In this puzzle, white checkmates in one and a half moves.
Thank you to everyone who sent in their answers. You received at least 1 point. If you correctly guessed a solution, you received 3 points. You will have received a further point for each additional correct solution. This week, the following players received 3 or more points for their solutions:
Aathiran Oyalood (4)
Natalie Weaver (3)
This Week’s Solution
This block’s puzzles are much simpler than the last block, as the hardest part (finding the first move for white in a two move checkmate) is already done for you. All that needs to be considered are the moves of all the black pieces. In this puzzle, as the black pawn is blocked by the black king and cannot move, we only have to consider the moves of the black king.
Looking at the king’s field (all the squares that immediately surround the king), there are only two available moves. Kxd6 looks like a good move, but in a game would likely be missed by a beginner! Never forget that kings are able to capture undefended pieces right next to them.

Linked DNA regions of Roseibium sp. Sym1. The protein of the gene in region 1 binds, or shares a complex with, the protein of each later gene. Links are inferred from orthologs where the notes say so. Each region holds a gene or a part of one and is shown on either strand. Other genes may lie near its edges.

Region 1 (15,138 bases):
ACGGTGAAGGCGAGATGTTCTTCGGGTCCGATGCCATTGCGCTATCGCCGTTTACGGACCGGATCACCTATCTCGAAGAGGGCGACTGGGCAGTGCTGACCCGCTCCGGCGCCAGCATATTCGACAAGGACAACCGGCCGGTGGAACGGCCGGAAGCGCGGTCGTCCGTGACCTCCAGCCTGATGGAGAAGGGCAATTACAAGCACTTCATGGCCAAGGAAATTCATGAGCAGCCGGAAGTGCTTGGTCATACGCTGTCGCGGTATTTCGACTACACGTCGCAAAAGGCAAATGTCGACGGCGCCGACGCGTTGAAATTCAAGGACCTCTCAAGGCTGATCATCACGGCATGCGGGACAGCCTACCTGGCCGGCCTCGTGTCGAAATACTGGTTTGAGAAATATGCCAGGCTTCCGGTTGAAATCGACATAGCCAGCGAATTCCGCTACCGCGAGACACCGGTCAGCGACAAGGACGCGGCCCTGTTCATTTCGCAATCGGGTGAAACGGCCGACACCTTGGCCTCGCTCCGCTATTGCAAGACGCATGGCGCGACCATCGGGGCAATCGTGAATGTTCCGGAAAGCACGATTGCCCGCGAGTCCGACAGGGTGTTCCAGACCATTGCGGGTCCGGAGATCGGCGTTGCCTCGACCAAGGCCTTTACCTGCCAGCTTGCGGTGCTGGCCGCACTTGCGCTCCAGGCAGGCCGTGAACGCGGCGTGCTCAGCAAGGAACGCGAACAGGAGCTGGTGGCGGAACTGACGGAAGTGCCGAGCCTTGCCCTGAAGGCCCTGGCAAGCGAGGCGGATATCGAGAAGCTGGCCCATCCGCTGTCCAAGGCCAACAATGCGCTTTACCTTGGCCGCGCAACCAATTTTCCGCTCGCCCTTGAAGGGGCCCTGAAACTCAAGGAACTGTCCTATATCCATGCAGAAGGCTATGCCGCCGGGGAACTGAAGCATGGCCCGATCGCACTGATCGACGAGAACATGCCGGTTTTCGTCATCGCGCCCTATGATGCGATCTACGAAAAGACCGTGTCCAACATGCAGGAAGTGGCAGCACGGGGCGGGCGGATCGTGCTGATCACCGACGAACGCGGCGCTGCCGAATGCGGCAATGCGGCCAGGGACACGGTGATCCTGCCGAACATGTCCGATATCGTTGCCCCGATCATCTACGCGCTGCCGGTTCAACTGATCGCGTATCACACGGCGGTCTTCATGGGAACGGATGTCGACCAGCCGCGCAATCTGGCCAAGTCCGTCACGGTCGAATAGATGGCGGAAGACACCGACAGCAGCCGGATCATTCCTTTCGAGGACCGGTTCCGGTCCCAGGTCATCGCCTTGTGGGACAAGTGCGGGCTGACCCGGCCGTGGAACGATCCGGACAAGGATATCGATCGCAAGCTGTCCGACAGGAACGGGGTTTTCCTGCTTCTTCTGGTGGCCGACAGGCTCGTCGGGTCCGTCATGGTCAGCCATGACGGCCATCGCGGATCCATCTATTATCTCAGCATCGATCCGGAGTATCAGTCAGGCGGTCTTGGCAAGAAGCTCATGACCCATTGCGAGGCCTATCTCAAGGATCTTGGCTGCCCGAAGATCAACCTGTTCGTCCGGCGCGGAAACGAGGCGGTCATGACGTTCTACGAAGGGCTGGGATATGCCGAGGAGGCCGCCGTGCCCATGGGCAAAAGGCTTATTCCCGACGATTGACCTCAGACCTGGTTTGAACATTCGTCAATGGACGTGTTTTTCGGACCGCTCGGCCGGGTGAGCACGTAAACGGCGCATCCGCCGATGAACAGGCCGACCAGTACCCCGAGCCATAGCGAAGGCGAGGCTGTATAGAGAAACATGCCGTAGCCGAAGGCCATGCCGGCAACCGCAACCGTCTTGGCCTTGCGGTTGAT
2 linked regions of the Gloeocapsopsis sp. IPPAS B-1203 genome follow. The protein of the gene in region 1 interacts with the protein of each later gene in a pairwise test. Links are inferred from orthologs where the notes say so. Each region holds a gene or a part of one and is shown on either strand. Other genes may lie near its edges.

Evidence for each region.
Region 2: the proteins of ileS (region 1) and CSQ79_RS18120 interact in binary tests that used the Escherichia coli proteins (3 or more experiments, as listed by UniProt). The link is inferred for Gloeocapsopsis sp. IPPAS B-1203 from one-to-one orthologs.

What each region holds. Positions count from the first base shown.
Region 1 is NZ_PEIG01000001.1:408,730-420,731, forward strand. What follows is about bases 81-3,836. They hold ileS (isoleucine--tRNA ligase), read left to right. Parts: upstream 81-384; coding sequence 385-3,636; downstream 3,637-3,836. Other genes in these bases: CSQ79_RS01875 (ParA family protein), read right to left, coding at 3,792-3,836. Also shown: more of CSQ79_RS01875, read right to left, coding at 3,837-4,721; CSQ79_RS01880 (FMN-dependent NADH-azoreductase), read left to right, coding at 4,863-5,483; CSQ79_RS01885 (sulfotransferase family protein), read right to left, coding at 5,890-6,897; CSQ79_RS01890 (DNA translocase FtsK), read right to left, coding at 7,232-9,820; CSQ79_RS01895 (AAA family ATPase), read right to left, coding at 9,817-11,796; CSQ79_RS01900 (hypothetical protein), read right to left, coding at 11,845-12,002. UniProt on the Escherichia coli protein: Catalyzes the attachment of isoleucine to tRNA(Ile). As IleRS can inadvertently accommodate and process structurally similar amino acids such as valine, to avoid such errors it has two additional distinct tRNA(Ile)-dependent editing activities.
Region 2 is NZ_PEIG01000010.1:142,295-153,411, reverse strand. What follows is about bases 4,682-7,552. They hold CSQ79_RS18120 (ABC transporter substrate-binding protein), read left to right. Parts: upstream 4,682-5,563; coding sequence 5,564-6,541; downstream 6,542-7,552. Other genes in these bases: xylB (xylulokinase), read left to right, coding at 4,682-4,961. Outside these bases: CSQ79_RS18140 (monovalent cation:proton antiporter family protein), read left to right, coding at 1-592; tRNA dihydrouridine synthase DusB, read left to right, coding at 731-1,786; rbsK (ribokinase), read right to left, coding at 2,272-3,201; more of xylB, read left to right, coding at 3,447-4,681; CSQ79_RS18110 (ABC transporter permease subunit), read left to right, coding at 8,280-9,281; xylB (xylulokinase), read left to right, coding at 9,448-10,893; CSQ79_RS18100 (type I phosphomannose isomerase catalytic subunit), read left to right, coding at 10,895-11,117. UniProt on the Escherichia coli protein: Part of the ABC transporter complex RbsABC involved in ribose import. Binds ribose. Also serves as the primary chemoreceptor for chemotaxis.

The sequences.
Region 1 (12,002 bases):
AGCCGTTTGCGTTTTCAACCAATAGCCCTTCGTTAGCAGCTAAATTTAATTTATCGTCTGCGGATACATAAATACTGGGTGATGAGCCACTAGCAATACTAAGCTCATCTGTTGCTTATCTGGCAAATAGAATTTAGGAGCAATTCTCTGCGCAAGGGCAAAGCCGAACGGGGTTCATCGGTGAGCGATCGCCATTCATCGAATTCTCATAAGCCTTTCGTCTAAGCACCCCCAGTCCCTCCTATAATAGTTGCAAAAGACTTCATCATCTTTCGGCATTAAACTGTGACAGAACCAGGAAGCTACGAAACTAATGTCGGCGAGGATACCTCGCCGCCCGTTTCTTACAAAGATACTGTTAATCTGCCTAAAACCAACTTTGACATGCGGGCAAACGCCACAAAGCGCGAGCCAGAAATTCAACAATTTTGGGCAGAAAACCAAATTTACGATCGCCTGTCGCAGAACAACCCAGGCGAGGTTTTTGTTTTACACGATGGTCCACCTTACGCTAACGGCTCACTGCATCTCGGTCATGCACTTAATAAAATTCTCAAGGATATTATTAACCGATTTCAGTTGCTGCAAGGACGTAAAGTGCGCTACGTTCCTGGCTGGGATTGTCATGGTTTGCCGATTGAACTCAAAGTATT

Unfortunately for black, Kxd6 still leads to checkmate. Once the king lands on d6, the spaces that need to be checked are: c6, d6 (never forget the square the king is on, in case of stale mate!), d5, d7, e5 and e7. This many escape squares probably requires a queen in the king’s field. The bishop offers cover for her on e6, so Qxe6++ is a safe move, and dutifully attacks the king and all surrounding squares.
The other option for black is Kf6. Once on f6, the squares that need to be attacked are: e7, e5 and f6. The relationship between these squares seems to be using the diagonals, and may suggest the use of a queen, but the queen is already busy. Moving her will probably allow the king onto the g file. Instead, a perfectly placed rook can attack all these squares. Rxe6++, again, relying on the support of the bishop (or queen) attacks the horizontal rank (namely the king), and the whole e file (preventing use of his escape squares).
What To Do Next
Tomorrow you will be able find next week’s puzzle on our blog. The puzzler with the highest score at the end of the block will win a free chess lesson with the teacher of their choice and a solver badge and spot/two solver spots. Our runners up will receive a solver badge or a solver spot if they already have a badge. Consistently sending in your results is key to winning so make sure you subscribe below to get notified about the checkmate puzzles the moment they are published.
Diagram courtesy of www.chess.com